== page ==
Such has been the case for so many affordable sedans of late, with manufacturers seemingly determined to install upmarket bits into standard cars. With the limitations of price-point budgeting, sans extensive R&D, those automakers outside the premium segment have mucked up a host of innovations into shoddy imitation. Hell, even those within the upper realm have gotten a bit big for their britches on more than one occasion.
Insert obligatory BMW iDrive joke here.
This fetishizing of features only serves to appease two crowds: dealers attempting to persuade new car buyers with a spectacular (looking) sales brochure, and those in the Look-What-It-Can-Do Club who live solely on the one-time ‘oohs’ and ‘ahhs’ of their family and friends. For most consumers, badly-cloned luxury technologies merely complicate ownership, inhibit the driving experience, and leave hundreds of additional parts (all made on the cheap, of course) to malfunction and cost thousands to repair.
If Steve Jobs should be commended for anything, it was his infallible desire for functionality and merciless expectations. When Apple’s original MobileMe cloud system debuted it 2008, it was plagued with syncing bugs and characterized as being an ‘unfinished product’ by reviewers. Jobs called the MobileMe development team in for a meeting and asked, “Can anyone tell me this product is supposed to do?” The designers took turns answering.
“Then why the fuck doesn’t it do that?” he said.
The project lead was then fired on the spot.
My fear is that, with the debut of the new S-Class (and its competition, in tow), Ford will move on to copying night vision and animal strobe lamps instead of reengineering SYNC Touch into a system that actually works properly. Innovation simply for the sake of saying so is spreading entry-level cars too thin; Mercedes has the privilege to engineer hot message seats because it has already mastered the basics. Culinary students don’t take a crack at pâté de foie gras before perfecting oatmeal.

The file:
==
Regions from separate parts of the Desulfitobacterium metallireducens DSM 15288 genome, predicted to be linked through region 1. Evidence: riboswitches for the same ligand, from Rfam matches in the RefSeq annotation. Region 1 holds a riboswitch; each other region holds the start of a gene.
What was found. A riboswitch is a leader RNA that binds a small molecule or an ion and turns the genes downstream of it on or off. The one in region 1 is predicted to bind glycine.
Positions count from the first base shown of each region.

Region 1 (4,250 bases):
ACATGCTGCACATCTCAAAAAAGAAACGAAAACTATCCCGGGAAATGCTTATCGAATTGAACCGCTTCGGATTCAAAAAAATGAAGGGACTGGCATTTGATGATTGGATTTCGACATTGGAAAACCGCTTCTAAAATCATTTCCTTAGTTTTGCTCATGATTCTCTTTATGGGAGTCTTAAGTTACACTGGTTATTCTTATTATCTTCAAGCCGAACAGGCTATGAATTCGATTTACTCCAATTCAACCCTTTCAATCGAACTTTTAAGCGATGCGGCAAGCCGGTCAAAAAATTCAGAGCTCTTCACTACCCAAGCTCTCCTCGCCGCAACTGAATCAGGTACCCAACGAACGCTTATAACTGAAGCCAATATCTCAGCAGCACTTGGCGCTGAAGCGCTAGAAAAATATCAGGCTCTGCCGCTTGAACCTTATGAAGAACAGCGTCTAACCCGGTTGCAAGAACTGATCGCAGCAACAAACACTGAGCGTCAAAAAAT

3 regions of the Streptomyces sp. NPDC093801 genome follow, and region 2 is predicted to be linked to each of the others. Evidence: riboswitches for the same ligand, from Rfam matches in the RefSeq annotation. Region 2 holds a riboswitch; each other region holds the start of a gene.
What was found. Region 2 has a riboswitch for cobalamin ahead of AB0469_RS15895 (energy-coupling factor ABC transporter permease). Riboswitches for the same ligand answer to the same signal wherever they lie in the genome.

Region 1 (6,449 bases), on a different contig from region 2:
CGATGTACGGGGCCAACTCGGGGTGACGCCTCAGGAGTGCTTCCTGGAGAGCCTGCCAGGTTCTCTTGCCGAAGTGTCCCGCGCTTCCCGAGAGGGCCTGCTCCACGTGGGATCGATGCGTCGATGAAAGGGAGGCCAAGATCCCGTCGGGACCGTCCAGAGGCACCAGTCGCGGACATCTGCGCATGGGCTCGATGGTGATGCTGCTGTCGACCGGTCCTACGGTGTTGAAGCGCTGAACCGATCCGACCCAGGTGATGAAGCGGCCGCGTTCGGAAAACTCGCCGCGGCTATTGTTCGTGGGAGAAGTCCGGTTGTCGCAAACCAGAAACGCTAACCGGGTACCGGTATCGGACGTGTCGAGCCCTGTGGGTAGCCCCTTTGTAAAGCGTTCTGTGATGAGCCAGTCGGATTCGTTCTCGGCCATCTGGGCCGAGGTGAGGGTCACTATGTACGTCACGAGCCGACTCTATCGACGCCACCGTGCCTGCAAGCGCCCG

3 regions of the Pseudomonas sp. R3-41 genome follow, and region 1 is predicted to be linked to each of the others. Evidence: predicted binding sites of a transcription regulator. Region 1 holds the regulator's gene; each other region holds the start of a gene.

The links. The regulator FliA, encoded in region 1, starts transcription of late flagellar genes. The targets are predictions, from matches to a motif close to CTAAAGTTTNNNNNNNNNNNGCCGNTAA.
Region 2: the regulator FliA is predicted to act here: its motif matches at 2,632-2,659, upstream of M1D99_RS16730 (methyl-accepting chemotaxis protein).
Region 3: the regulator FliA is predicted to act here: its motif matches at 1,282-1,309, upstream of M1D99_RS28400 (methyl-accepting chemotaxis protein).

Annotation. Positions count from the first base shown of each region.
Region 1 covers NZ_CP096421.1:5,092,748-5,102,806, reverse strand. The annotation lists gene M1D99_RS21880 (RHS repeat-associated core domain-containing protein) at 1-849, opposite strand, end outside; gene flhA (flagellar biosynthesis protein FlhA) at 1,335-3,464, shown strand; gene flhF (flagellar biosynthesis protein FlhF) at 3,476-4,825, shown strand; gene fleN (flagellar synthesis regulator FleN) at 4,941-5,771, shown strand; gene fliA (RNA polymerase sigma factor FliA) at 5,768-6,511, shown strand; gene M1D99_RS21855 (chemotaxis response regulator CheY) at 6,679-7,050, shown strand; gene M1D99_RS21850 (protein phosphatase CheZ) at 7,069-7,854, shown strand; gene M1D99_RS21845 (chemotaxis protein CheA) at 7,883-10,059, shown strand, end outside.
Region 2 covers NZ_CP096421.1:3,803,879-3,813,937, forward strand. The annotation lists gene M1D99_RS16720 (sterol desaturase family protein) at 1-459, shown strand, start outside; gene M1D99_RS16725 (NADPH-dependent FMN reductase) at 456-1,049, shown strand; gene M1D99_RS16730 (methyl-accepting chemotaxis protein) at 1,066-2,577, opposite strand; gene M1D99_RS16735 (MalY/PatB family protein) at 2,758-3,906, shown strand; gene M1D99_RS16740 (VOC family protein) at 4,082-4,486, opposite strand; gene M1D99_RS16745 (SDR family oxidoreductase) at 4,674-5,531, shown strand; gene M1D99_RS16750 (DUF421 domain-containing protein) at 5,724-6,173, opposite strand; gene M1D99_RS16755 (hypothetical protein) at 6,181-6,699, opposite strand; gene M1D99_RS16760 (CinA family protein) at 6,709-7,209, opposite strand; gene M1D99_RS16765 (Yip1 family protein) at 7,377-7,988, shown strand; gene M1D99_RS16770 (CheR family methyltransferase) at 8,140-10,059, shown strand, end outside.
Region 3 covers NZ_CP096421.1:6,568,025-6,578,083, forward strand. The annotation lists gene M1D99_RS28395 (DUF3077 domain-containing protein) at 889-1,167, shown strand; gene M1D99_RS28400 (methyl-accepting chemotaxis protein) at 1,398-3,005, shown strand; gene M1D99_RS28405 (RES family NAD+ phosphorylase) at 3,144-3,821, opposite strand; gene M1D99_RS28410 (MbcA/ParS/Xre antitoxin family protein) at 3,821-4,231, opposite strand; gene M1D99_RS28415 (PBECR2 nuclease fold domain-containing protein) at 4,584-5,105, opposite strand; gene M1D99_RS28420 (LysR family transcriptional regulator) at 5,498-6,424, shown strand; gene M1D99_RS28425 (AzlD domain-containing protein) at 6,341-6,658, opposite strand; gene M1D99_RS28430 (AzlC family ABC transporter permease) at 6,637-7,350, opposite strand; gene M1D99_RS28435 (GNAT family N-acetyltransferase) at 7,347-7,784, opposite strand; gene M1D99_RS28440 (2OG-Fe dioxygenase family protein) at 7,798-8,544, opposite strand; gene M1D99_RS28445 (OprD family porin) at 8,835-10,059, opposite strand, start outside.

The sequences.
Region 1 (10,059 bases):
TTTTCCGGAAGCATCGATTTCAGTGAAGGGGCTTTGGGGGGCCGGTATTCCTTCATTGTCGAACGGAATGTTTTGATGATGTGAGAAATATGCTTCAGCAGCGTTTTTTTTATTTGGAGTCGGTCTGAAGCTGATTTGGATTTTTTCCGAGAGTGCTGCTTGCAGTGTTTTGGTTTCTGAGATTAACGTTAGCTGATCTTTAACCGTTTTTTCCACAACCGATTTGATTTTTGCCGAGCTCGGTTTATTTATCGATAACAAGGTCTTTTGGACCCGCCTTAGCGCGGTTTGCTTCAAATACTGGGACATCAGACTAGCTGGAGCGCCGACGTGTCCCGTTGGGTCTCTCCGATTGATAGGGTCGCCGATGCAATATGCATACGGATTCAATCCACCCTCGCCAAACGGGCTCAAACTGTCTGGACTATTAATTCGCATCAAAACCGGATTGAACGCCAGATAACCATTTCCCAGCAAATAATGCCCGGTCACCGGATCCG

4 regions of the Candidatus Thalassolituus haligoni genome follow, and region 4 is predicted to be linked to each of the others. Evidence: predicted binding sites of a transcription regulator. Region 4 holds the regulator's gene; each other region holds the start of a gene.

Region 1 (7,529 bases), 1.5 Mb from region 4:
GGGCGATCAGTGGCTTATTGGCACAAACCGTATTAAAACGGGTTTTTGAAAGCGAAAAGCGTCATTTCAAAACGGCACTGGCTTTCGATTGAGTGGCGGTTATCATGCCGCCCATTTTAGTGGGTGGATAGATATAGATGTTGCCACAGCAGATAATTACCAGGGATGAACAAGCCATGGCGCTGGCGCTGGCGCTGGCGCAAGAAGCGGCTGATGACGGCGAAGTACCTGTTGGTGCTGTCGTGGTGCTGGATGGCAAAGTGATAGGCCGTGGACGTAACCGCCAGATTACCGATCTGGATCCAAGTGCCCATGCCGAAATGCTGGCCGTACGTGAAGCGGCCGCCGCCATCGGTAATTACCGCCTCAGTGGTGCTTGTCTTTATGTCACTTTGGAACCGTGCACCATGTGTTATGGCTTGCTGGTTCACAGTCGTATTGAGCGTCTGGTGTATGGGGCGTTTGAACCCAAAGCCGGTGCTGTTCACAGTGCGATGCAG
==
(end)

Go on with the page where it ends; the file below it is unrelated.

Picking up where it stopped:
In a recent test by Automobile, infotainment systems by Cadillac, Toyota and Hyundai all failed to top 3 of 5 stars in the Ease of Use category. Analyzing the sharp decline in Initial Quality Study (IQS) last year, J.D. Power pointed to infotainment units, with ‘hands-free systems failing to recognize voice commands’ cited as the single most-reported problem. In fact, owner-reported issues with factory hands-free systems has climbed an appalling 137% over the past four years. I find this to be incredibly disturbing, and indicative of an even more disturbing trend.
No doubt, automakers have already begun tearing apart the 2014 S-Class in a mad dash to replicate some of its features for a nickel on the dollar. But what if the husband from that old joke was right, dangerously facing hundreds of cars with mediocre sat-navs that had haphazardly sent their owners the wrong direction on the freeway.
The punch line wouldn’t be so funny then, would it?